- People pay seriously good money for skilled crafts-people - that’s what you’ll be when fully trained - and with a growing population, your skills will be in more demand than ever.
- There are big waiting lists for growing spaces (Allotments) in the UK - people overlook what they can grow at home, many don’t know what, how and when they can grow - this is where you come in.
What we’re looking for:
- Young people aged 16-24 years of age
- You should be able to legally work in the UK
- We want you to succeed and bring in a decent wage for yourself; you should want this too.
Many Countries (and intelligent local governments…) are now making it mandatory that any new buildings with flat roofs have gardens on them. Such fantastic opportunities lies ahead with the proliferation of this concept.
Hopefully here in the UK the same will happen and this will also be employed retrospectively for existing buildings once it begins to catch on.
Here are some interesting examples we have found:
“I planted this illegal vegetable garden in Brooklyn and documented the experience.” (via Video of an illegal vegetable gardener - Boing Boing)
My favorite comment:
MrJM Yesterday 07:24 PM
I planted this illegal vegetable garden in Brooklyn and documented the experience.
Thank God someone is finally documenting the Brooklyn experience!
But seriously — good on this cat.
It always seems strange that with such incessant rhetoric from our imperious leaders that they fail to implement such simple mechanics when attempting to drive forward such monumental changes to operations of politics and society. The Big Society ambitions that the coalition wants to drive to fruition are coherent and idealised but don’t you feel that if they actually went out and physically did things in their constituencies that people would seize on this example of leadership and empowerment?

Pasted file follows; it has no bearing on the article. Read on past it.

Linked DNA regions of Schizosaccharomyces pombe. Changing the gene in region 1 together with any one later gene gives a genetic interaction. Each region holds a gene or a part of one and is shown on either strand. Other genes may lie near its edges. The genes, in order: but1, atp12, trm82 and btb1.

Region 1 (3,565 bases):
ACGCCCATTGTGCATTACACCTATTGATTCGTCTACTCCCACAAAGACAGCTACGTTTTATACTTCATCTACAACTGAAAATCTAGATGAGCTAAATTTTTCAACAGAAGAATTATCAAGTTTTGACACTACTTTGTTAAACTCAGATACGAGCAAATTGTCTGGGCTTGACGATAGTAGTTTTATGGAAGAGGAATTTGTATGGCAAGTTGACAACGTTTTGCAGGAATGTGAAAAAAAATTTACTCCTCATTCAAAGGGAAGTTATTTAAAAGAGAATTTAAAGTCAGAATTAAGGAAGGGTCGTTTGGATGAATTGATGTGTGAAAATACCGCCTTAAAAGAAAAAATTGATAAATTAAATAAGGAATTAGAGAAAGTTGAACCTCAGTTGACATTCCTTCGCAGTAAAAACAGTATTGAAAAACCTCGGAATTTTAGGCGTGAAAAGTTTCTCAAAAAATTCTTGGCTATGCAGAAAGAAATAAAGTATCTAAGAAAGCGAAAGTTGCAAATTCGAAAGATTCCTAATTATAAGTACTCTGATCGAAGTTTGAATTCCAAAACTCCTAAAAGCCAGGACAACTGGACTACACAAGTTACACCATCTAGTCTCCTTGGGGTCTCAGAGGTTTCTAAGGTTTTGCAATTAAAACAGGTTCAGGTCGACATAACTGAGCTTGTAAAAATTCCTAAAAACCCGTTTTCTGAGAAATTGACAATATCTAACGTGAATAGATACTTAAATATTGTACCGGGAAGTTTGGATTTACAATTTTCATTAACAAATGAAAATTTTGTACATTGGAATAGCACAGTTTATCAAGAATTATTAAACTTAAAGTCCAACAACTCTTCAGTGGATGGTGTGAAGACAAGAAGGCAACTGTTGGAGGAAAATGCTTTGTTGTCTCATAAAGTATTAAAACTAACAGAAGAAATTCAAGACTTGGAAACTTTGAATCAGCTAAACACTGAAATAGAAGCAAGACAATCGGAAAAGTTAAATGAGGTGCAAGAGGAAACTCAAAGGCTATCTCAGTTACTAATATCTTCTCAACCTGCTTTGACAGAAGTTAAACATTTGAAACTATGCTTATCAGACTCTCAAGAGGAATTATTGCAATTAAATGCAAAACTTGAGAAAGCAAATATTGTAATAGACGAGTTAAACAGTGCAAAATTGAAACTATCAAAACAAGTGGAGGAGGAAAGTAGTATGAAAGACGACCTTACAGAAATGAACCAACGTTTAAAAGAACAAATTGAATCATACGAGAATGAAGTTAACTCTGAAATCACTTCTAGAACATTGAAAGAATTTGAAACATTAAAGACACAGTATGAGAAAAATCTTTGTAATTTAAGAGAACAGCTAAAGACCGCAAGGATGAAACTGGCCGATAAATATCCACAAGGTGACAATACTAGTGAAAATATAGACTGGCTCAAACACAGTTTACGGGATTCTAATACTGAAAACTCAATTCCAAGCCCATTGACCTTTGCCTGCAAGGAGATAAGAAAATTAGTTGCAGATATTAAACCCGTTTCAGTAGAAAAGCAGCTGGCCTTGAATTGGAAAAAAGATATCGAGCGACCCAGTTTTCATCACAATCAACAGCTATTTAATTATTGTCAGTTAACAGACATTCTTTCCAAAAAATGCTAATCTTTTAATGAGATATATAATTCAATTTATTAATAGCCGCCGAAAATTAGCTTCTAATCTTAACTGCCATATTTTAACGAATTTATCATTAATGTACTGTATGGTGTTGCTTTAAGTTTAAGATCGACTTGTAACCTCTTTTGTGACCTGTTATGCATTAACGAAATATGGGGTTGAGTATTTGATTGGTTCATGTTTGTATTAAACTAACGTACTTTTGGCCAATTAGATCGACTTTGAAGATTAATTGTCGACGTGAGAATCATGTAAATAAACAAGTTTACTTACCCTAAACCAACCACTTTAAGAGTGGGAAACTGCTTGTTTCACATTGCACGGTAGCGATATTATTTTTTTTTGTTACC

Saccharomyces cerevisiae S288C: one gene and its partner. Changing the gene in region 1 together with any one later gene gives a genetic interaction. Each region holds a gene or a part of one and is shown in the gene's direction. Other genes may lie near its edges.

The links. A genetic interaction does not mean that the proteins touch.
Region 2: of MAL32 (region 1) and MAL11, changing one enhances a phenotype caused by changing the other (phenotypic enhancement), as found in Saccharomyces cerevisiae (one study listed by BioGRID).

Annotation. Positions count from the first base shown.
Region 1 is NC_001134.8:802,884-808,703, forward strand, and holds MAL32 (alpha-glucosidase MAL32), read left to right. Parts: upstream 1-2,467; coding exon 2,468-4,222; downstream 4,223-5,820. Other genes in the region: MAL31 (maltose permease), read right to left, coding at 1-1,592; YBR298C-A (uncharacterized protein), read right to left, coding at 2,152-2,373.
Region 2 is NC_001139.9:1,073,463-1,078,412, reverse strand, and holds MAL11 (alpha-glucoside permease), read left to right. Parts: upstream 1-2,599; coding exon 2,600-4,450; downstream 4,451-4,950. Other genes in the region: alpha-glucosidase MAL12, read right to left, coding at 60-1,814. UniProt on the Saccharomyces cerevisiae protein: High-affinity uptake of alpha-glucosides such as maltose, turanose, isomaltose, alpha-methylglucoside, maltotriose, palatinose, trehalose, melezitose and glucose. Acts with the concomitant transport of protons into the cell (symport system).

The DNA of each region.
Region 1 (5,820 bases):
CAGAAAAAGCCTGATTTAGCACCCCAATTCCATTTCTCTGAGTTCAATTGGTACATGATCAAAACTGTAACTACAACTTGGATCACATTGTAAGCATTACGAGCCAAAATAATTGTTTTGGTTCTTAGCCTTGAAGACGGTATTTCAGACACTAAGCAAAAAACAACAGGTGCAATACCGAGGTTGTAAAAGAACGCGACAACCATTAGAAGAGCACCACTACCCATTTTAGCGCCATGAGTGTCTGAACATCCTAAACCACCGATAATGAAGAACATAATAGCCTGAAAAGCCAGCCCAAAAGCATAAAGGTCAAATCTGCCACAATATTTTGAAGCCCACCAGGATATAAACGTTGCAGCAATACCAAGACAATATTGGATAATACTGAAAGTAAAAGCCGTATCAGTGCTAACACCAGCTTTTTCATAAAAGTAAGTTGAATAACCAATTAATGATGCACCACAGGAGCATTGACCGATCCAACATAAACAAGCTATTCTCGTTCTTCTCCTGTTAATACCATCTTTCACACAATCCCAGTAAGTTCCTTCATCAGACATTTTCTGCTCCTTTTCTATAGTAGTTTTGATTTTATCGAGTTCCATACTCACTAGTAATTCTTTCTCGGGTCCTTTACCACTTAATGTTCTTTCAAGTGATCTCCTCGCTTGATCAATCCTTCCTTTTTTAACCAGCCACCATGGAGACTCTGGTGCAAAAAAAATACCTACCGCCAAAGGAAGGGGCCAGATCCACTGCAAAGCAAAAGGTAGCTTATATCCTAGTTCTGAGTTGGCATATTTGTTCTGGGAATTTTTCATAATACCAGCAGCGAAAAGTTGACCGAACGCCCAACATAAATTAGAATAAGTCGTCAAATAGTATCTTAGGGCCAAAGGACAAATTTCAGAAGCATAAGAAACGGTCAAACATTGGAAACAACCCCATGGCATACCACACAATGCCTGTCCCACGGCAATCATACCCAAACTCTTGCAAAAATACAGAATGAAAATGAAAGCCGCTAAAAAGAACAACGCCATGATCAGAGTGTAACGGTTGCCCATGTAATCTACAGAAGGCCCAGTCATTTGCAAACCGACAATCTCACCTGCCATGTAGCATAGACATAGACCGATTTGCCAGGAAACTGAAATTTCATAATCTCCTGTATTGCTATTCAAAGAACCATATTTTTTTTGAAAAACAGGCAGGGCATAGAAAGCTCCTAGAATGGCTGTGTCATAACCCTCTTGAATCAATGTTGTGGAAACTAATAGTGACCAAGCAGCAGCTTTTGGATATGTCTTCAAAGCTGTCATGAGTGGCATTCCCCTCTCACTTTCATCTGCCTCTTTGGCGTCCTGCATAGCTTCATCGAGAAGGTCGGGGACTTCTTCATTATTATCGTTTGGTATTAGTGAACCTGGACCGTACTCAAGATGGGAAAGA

An unforeseen and somewhat misdirected beginning that may be, but to very quintessentially demonstrate this point we have made an observation this autumn and (every other of recent memory) of the lunacy and counter-productive behaviour of public services: this being leaf clearance.
As the leaves turn to an impossible red and fall to the ground, the minions of local government potter around clearing them up and incomprehensibly putting them into plastic bags. These plastic bags are then duly left (as per the photo that heads this post) to be collected by rubbish collectors. Having queried where these bags then go from a street sweeper, he instructed that they are taken to be burnt. Brilliant. Now this short paragraph has so many impossible conflicts of duty and manifesto that it would be beyond this post to list them all, so we’ll leave you to decipher them directly.